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Life appears to imitate art for Monica Raymund - from her love of theater, good grades, to her relationship with her father.
By JANEL STEPHENS
© St. Petersburg Times
published February 23, 2003
ST. PETERSBURG -- Sixteen-year-old Monica Raymund is much like the lead character she plays in the Manhattan Casino, a musical based on the famed nightclub on 22nd Street S, which debuted last week.
The St. Petersburg native plays Althea Dunbar, a 17-year-old girl who dreams of being a singer and sneaks into the Manhattan Casino with friends in hopes of getting her big break. Her parents disapprove.
The high school junior loves to sing, too. She's enrolled in the theater program at Shorecrest Preparatory School. She's beautiful and intelligent, and like Althea, is a straight-A student.
Bob Devin Jones, who wrote the play and co-wrote the lyrics to the musical, said he shaped Althea with Raymund in mind. Jones worked with her in a stage reading of the musical Thom and Sally, based on the relationship of Thomas Jefferson and Sally Hemmings.
"There's a moment in the end song You Welcomed Me Home where she sings that song and embraces the entire journey of the two years of walking this play into being," said Jones, who also directs the musical. "To see a song exceed how you imagined is really a treat."
Raymund joins a cast of experienced actors including Michele Lamar Richards (The Bodyguard/Top Dog), Sharon Scott, Gloria Bailey and Nathan Burton.
Raymund, who played Sally Hemmings in Thom and Sally at the Palladium Theater last year and was a member of the choral ensemble in Webb's City: The Musical, admits working with the actors was intimidating at first.
"But they make you feel so much more at home and so much more at ease with your performance," Raymund said. "They don't walk around with this pompous attitude of being a professional. ... Everyone is equal."
When asked if Raymund had a love interest in real-life, the young actor blushed and giggled. She's a low-key type of girl who loves theater and science. She started playing the piano at 4 and took voice lessons at 13.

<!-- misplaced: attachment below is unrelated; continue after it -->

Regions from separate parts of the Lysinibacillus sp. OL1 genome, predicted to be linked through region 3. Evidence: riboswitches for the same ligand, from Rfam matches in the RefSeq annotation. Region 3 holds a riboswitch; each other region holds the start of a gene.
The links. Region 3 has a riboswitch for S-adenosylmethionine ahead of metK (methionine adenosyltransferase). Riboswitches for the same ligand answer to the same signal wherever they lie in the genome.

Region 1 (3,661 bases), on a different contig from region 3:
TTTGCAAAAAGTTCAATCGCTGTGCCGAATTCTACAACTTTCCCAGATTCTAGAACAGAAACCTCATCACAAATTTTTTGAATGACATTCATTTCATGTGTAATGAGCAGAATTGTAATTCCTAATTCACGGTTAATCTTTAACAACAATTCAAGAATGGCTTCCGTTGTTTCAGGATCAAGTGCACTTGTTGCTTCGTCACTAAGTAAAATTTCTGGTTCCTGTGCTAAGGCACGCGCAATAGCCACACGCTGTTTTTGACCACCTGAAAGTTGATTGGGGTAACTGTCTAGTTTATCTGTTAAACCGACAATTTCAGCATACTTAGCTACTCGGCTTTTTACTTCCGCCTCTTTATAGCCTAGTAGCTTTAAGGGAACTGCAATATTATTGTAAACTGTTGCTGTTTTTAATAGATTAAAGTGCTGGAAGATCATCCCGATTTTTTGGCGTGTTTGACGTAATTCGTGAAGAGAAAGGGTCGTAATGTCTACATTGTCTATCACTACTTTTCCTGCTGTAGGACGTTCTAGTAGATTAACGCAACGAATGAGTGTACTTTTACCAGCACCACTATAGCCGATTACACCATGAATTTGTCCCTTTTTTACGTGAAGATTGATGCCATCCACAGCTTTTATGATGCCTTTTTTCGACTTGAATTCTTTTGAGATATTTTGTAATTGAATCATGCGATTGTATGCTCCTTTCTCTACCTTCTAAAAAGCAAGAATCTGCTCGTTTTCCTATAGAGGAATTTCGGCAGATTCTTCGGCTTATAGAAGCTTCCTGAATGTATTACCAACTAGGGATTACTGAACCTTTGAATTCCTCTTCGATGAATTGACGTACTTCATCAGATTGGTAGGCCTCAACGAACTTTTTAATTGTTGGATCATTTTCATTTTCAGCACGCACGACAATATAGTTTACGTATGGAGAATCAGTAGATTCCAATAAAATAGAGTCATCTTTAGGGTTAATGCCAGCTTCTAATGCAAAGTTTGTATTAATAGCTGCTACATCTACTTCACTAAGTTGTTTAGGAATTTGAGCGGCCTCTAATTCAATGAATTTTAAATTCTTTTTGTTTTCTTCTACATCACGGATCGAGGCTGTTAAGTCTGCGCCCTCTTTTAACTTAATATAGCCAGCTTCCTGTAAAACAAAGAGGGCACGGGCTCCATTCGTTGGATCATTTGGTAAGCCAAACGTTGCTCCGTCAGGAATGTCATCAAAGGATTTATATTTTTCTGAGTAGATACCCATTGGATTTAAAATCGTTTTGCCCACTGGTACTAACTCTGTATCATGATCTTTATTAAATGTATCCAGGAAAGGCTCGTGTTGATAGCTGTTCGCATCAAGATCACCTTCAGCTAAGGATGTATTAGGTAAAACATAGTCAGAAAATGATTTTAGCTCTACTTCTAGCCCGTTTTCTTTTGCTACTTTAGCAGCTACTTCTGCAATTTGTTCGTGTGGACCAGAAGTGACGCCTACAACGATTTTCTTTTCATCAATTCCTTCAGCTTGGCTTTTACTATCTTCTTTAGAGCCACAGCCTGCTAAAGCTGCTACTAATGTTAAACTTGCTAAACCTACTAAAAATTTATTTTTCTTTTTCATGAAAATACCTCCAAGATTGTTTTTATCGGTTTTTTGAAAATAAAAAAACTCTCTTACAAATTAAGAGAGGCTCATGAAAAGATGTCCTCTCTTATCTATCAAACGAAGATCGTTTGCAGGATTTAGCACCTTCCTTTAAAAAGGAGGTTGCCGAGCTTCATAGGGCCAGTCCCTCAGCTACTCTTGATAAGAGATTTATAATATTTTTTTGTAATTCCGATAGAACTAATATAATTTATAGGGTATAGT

The most striking resemblance Raymund says she has with Althea is her relationship with her father, Calvin Dunbar (Paul Stewart), who is authoritative but loving.
"I can't tell you how many times my father has been telling me to concentrate on this or that and to set your priorities right," Raymund said.
Her father, Steve Raymund, is chief executive of Tech Data Corp., a Clearwater-based distributor of computer components and software. Raymund was ranked No. 5 in a recent survey of Tampa Bay area's top business leaders.
The father of two remembers watching a much younger Monica walk on stage, curtsey and climb onto the piano bench before playing a piece for one of her recitals. Even now, sometimes it's hard for Raymund to watch his daughter perform because of the anxiety for her to do well.
"It's a thrilling moment for a father to watch your daughter out there on stage showing so much talent," Raymund said. "It's a joy because she really likes it on stage."
Manhattan Casino runs through March 2 at the Coliseum, 535 Fourth Ave. N, St. Petersburg. Shows are 8 p.m. Thursday through Saturday and 2 p.m. Saturday and Sunday. Tickets: $15, $25, $35. Call Ticketmaster at (813) 287-8844 or the Coliseum box office at (727) 892-5202.
For an interactive graphic of the Manhattan Casino and audio of the musicians who played at the club, go to Jon Wilson's special report, "The Deuces," at www.sptimes.com/deuces.